How do I compute a sine wave

Discussion in 'C++' started by Xanax, Oct 4, 2003.

  1. Xanax

    Xanax Guest

    Hi all,
    I need to produce a sine wave and use the WaveOut APi to sound it on my
    sound card.
    I also need to compute Fast Fourier Transform to modify the Sine wave.

    Any ideas on where to start or get some info on this??
    Cheers,
    Xanax.
     
    Xanax, Oct 4, 2003
    #1
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  2. Xanax wrote:
    > Hi all,
    > I need to produce a sine wave and use the WaveOut APi to sound it on my
    > sound card.
    > I also need to compute Fast Fourier Transform to modify the Sine wave.
    >
    > Any ideas on where to start or get some info on this??


    This NG is about the C++ language.

    You'll need to look elsewhere for help on FFT's and sound API's.
     
    Gianni Mariani, Oct 4, 2003
    #2
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  3. Xanax

    Bruce Guest

    In comp.lang.c++
    Gianni Mariani <> wrote:

    >Xanax wrote:
    >> Hi all,
    >> I need to produce a sine wave and use the WaveOut APi to sound it on my
    >> sound card.
    >> I also need to compute Fast Fourier Transform to modify the Sine wave.
    >>
    >> Any ideas on where to start or get some info on this??

    >
    >This NG is about the C++ language.


    So why don't you give him an example in C++?
    #include <iostream>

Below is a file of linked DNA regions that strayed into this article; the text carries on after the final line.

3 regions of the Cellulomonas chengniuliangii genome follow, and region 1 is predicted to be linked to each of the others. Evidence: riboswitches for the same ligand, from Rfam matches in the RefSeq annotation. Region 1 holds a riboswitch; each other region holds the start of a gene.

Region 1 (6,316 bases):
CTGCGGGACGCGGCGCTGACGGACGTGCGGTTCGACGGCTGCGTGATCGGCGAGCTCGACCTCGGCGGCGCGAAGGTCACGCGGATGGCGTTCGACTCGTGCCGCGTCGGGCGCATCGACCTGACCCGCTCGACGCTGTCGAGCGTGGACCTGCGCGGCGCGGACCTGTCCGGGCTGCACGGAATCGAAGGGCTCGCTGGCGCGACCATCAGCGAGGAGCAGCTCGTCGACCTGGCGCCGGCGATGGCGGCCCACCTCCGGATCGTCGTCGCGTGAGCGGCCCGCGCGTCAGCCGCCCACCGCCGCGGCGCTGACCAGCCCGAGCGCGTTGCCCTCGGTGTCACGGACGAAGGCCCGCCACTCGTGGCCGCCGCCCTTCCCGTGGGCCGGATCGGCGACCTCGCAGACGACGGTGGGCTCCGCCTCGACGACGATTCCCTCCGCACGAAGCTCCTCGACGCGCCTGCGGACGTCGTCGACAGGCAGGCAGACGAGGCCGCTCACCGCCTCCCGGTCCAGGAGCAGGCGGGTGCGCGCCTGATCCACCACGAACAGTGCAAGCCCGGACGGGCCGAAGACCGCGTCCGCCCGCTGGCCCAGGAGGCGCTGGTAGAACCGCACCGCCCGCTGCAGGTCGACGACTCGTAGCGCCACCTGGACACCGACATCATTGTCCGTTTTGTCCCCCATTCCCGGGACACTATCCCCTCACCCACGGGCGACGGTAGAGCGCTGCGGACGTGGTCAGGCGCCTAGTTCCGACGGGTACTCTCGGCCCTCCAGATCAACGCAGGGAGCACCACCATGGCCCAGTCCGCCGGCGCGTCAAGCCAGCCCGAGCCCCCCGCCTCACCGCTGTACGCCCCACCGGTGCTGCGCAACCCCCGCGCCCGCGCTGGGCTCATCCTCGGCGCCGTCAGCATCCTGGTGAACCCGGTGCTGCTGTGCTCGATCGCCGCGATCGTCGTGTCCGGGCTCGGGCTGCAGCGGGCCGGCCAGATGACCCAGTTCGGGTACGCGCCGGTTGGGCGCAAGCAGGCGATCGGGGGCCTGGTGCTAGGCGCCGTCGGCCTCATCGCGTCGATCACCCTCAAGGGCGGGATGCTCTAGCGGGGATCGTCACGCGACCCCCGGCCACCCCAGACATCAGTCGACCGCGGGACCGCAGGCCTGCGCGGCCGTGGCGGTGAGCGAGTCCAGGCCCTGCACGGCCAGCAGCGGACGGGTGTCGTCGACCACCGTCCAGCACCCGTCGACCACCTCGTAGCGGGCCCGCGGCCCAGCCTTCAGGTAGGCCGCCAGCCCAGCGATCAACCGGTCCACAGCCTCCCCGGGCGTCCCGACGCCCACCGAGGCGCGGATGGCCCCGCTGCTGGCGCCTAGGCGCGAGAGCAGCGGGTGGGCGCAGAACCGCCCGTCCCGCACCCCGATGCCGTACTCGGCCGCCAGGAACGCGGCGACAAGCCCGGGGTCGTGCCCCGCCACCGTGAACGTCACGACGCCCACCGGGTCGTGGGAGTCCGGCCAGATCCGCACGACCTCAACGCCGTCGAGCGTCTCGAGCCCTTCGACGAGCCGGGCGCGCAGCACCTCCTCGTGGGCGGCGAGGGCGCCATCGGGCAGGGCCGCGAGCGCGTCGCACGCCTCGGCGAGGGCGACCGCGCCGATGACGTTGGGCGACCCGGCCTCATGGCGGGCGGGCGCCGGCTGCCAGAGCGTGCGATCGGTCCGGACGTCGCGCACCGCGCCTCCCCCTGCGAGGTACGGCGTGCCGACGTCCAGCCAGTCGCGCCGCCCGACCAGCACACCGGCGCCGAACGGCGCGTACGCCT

#include <math.h>

    using namespace std;

    const double DegreesPerWave = 360.0;
    const double Pi = 3.1415926535897932384626433832795;

    class SineWave
    {
    public:
    SineWave(){Amplitude = 2.0; Resolution = 256; Wave = new double[256];};
    SineWave(double Amp, int Res){Amplitude = Amp; Resolution = Res; Wave =
    new double[Res]; };
    ~SineWave(){delete Wave;};

    void MakeSinWave();
    void DumpSinWave();
    double Deg2Rad( double x) {return x * Pi/180.0;};

    private:
    double Amplitude;
    int Resolution;
    double *Wave;
    };


    int main(int argc, char **argv)
    {
    SineWave s;

    s.MakeSinWave();
    s.DumpSinWave();
    return 0;
    }

    void SineWave::MakeSinWave()
    {
    double cnt = 0.0, step = DegreesPerWave / Resolution;

    for ( int i = 0; i < Resolution; i++, cnt += step)
    {
    Wave = Amplitude * sin(Deg2Rad(cnt));
    }

    }

    void SineWave::DumpSinWave()
    {
    for ( int i = 0; i < Resolution; i++)
    {
    cout << Wave << endl;
    }
    }
     
    Bruce, Oct 4, 2003
    #3
  4. Xanax

    Jerry Coffin Guest

    In article <jECfb.150$>, says...
    > Hi all,
    > I need to produce a sine wave and use the WaveOut APi to sound it on my
    > sound card.


    std::sin would be the obvious way.

    > I also need to compute Fast Fourier Transform to modify the Sine wave.


    If you're starting with a sine wave, the result of an FFT is a foregone
    conclusion -- a sine wave is a pure fundamental, so you basically get a
    spike to 100% at the fundamental, and above that you'll get a tiny bit